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June 2004 Vol. 30, No. 6   RSS Feed for Undercurrent Issues
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Two Thai Live-Aboard Options

Ocean Rover and Mermaid I

from the June, 2004 issue of Undercurrent   Subscribe Now

Dear Fellow Diver,

The Ocean Rover gets every bit as good reviews as the Aqua One, and then some. From a January 2004 trip, long-time Undercurrent correspondent Benjamin Glick (Willamstown, MA) reports "lots of small critters including frogfish, ghost pipefish, and harlequin shrimp too numerous to count. Schools of fish, cuttlefish, squid, octopi, an hour with two whale sharks, four leopard sharks on another dive, and five mantas on one dive. The boat was in pristine condition. Try to visit Cambodia as Angkor Temples at Siem Reap are only a one hour flight from Bangkok. Royal Exclusive Travel in Bangkok made all my travel reservations in SE Asia and were excellent (

Also on a January trip, Linda Gettmann (Deer Harbor, WA) says: "Fabulous service and wonderful diving on this two-year-old, built-for-diving boat. We went up north into Myanmar (Burma) waters and dove the Mergui Archipelago and Burma Banks. Viz wasn't so great, but the marine life made up for it. Excellent accommodations and food, the service is beyond belief, they help you on with your gear, even zip up your wetsuit. Mark Strickland is the photo pro, does an excellent job and will help you with any camera or equipment problem."

In March 2004, Ann Mcgrath (Alexandria, VA) reports the Ocean Rover "is incredibly spacious for 16 divers. Cabins are very large, with plenty of storage. The bathrooms have tile floors and normal-size toilets. The diving in the Burma banks is clear and great -- still plenty of current, but great stuff to see. We didn't encounter whale sharks, but we did see leopard sharks, manta rays, cuttlefish laying eggs, lots of harlequin ghost pipefish, as well as their endemic saddleback anemone fish and the amazing mandarin shrimp! They have a CD burner if you want to copy your digital pictures to CD."

Harry A. Kreigh (Sacramento) took an Ocean Rover trip in April. It's "one of the best live-aboards anywhere. The Thai crew provided topnotch personalized service. A variety of Thai cuisine (noodles, curries, and stir-fry dishes), vegetables, rice and salad, as well as some western choices. When extended travel was required, only three dives were offered (all before lunch, and a 60-minute limit was imposed for the third dive only). Multiple mantas (3-4) were repeatedly encountered during four dives at Black Rock. Several leopard sharks observed at Fan Forest Pinnacle and Koh Bon. A few hawksbill turtles were seen throughout the trip. No whale sharks sighted. Some outstanding dive sites with beautiful, lush soft corals and a variety of reef inhabitants, but also some mediocre sites, few large fish/sharks and typically poor/fair visibility in Myanmar. The corals and fish populations appeared healthier with fewer discarded fishing nets and much less rubble from dynamite fishing than previously seen in 1999. We opted to skip Burma Banks; silvertips have not been seen there regularly all season. Three weeks prior to departure I was informed that Mark Strickland would not make the trip with us. The Wat Chalong temple is worth a visit -- intricate and ornate sculptures and distinctive/colorful architecture."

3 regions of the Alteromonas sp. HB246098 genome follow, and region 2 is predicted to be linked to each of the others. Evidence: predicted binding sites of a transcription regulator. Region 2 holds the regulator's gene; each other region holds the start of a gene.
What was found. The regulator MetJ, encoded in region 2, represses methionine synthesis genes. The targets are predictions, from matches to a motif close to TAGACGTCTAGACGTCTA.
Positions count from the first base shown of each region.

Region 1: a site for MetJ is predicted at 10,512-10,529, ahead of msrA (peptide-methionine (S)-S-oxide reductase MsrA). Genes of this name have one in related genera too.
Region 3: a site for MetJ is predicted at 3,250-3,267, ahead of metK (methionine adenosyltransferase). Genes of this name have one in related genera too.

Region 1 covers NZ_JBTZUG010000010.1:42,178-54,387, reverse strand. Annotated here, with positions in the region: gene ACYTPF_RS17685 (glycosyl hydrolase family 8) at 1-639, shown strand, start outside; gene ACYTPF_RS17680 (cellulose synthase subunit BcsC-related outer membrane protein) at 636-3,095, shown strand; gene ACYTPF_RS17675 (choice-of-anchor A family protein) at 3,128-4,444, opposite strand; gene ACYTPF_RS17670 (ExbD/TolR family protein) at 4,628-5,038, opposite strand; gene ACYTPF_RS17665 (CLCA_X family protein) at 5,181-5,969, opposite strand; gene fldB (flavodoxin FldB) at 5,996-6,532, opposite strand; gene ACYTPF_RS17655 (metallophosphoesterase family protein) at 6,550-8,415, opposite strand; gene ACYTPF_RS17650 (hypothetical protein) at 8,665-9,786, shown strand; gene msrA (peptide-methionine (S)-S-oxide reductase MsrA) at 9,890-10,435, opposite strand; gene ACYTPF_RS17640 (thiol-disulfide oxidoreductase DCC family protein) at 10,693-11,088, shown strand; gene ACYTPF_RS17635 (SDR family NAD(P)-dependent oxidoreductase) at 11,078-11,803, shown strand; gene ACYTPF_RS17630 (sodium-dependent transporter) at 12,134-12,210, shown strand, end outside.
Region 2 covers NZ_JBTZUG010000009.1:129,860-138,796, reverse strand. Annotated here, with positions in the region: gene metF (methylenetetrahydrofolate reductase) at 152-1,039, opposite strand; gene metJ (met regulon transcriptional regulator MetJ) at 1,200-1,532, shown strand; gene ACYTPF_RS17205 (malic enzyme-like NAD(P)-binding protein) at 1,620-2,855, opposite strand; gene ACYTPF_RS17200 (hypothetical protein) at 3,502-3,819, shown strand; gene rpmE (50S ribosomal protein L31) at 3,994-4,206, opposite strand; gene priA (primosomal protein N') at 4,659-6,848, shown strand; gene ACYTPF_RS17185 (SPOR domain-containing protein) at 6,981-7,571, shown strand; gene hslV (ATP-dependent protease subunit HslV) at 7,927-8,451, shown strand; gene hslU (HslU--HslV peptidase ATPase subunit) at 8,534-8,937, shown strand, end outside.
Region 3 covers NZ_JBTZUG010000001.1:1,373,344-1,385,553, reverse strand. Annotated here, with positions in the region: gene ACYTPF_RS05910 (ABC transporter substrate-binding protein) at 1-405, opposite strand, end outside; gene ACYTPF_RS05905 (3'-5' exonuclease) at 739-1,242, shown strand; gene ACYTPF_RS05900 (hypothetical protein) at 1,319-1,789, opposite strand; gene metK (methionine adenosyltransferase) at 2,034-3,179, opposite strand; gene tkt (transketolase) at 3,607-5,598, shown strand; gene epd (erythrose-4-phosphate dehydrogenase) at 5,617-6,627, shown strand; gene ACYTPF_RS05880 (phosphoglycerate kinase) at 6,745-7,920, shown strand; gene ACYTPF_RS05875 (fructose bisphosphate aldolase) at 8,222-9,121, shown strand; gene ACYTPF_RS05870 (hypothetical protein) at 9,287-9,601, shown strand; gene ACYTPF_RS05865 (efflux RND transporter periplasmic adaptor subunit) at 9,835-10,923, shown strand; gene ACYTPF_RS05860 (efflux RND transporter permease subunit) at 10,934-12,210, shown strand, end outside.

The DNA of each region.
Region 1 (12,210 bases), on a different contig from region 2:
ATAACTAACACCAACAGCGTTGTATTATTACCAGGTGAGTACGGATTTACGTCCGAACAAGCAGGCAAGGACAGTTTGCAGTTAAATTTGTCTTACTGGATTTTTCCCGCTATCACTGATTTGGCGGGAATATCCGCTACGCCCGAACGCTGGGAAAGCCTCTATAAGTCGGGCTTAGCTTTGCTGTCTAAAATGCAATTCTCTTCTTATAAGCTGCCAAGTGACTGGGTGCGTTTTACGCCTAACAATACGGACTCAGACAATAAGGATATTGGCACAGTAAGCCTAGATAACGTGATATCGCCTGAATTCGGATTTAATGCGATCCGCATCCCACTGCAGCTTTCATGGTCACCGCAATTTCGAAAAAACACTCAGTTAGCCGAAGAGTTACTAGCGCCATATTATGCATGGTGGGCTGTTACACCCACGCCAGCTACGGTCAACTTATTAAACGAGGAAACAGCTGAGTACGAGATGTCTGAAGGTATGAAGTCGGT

Another option is the Mermaid 1, at better prices than either the Aqua One or Ocean Rover, which cater to Americans. Mikki Betker and Mike Bush (Mableton, GA), on their fifth live-aboard trip, write of their January trip: "We had an excellent experience with a relatively unknown operation in the U.S., although they have been sailing for over three years. Mermaid 1 and 2 are European-based and German-operated luxury boats. The newer Mermaid 1 has private baths. The service and facilities were outstanding. Our room had two double beds side-byside and our own TV. Our trip included 28 dives, mostly in the renowned Similan Islands and world famous Richelieu Rock. Huge schools of juveniles everywhere. We routinely saw the regulars: anemone fish, lionfish, scorpionfish, Moorish idols, sweetlips, barracuda, triggerfish, parrotfish, batfish, etc. We saw a couple sea horses, blue spotted sting rays, a ghost pipefish, and several octopi. We saw the 'big guys' on at least every third dive: leopard sharks (within inches!), reef sharks, manta rays, and sea turtles. Each meal consisted of three or four dishes, both Thai and western-influenced, with fresh and varied fruits. Alcoholic beverages could be purchased on the 'honor system.' The other crew consisted of seven Thai-born young men who spoke no English yet were very professional; we could not even put on our own wet suits without their assistance. Diving was as easy as it gets: just giant-stride off the back of the boat or backwards-roll off the skiff. Just pop up whenever you want, and the boat or skiff would promptly pick you up."

Diver's Compass: Ten diving days on the Ocean Rover run $3,100. Website is ... Six diving day trips on the Mermaid 1 are $1,500.

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